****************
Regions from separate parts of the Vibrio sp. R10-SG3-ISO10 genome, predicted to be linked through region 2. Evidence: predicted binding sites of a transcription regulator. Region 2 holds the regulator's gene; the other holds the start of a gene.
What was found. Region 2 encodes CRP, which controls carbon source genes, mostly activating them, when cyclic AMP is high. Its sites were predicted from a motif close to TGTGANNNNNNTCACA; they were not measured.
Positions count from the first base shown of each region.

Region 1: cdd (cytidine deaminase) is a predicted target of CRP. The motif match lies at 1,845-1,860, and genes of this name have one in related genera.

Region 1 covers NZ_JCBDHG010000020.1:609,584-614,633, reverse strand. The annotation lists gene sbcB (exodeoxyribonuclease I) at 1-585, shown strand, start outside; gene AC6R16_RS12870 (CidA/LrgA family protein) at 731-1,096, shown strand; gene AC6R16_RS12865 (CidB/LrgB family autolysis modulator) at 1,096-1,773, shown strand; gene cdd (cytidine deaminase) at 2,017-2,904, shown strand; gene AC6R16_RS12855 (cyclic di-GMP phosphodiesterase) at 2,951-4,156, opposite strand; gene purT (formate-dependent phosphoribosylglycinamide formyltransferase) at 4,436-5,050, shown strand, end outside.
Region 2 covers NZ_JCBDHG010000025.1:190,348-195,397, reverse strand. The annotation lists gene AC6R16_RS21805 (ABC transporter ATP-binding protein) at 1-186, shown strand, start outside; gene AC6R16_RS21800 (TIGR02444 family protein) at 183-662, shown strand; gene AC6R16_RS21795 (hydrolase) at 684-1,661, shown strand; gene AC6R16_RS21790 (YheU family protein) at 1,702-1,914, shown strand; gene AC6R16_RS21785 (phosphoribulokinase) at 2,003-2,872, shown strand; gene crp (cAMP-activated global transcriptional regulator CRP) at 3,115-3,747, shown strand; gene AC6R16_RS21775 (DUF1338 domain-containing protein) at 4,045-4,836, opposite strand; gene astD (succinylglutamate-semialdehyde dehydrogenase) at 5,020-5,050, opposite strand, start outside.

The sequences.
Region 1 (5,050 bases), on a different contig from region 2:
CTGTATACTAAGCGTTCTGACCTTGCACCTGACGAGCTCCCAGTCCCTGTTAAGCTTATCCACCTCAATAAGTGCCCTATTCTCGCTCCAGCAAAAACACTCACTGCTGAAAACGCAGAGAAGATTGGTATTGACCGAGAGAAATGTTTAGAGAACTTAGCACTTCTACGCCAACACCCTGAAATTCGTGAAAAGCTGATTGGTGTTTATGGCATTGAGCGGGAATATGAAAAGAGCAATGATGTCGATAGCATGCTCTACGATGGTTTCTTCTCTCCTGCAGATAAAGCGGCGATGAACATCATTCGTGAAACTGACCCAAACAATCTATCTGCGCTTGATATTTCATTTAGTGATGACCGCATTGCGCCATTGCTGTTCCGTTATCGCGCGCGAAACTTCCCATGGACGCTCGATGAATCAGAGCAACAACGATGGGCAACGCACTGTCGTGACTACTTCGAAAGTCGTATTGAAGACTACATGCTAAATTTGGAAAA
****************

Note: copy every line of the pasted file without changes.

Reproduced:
Regions from separate parts of the Vibrio sp. R10-SG3-ISO10 genome, predicted to be linked through region 2. Evidence: predicted binding sites of a transcription regulator. Region 2 holds the regulator's gene; the other holds the start of a gene.
What was found. Region 2 encodes CRP, which controls carbon source genes, mostly activating them, when cyclic AMP is high. Its sites were predicted from a motif close to TGTGANNNNNNTCACA; they were not measured.
Positions count from the first base shown of each region.

Region 1: cdd (cytidine deaminase) is a predicted target of CRP. The motif match lies at 1,845-1,860, and genes of this name have one in related genera.

Region 1 covers NZ_JCBDHG010000020.1:609,584-614,633, reverse strand. The annotation lists gene sbcB (exodeoxyribonuclease I) at 1-585, shown strand, start outside; gene AC6R16_RS12870 (CidA/LrgA family protein) at 731-1,096, shown strand; gene AC6R16_RS12865 (CidB/LrgB family autolysis modulator) at 1,096-1,773, shown strand; gene cdd (cytidine deaminase) at 2,017-2,904, shown strand; gene AC6R16_RS12855 (cyclic di-GMP phosphodiesterase) at 2,951-4,156, opposite strand; gene purT (formate-dependent phosphoribosylglycinamide formyltransferase) at 4,436-5,050, shown strand, end outside.
Region 2 covers NZ_JCBDHG010000025.1:190,348-195,397, reverse strand. The annotation lists gene AC6R16_RS21805 (ABC transporter ATP-binding protein) at 1-186, shown strand, start outside; gene AC6R16_RS21800 (TIGR02444 family protein) at 183-662, shown strand; gene AC6R16_RS21795 (hydrolase) at 684-1,661, shown strand; gene AC6R16_RS21790 (YheU family protein) at 1,702-1,914, shown strand; gene AC6R16_RS21785 (phosphoribulokinase) at 2,003-2,872, shown strand; gene crp (cAMP-activated global transcriptional regulator CRP) at 3,115-3,747, shown strand; gene AC6R16_RS21775 (DUF1338 domain-containing protein) at 4,045-4,836, opposite strand; gene astD (succinylglutamate-semialdehyde dehydrogenase) at 5,020-5,050, opposite strand, start outside.

The sequences.
Region 1 (5,050 bases), on a different contig from region 2:
CTGTATACTAAGCGTTCTGACCTTGCACCTGACGAGCTCCCAGTCCCTGTTAAGCTTATCCACCTCAATAAGTGCCCTATTCTCGCTCCAGCAAAAACACTCACTGCTGAAAACGCAGAGAAGATTGGTATTGACCGAGAGAAATGTTTAGAGAACTTAGCACTTCTACGCCAACACCCTGAAATTCGTGAAAAGCTGATTGGTGTTTATGGCATTGAGCGGGAATATGAAAAGAGCAATGATGTCGATAGCATGCTCTACGATGGTTTCTTCTCTCCTGCAGATAAAGCGGCGATGAACATCATTCGTGAAACTGACCCAAACAATCTATCTGCGCTTGATATTTCATTTAGTGATGACCGCATTGCGCCATTGCTGTTCCGTTATCGCGCGCGAAACTTCCCATGGACGCTCGATGAATCAGAGCAACAACGATGGGCAACGCACTGTCGTGACTACTTCGAAAGTCGTATTGAAGACTACATGCTAAATTTGGAAAA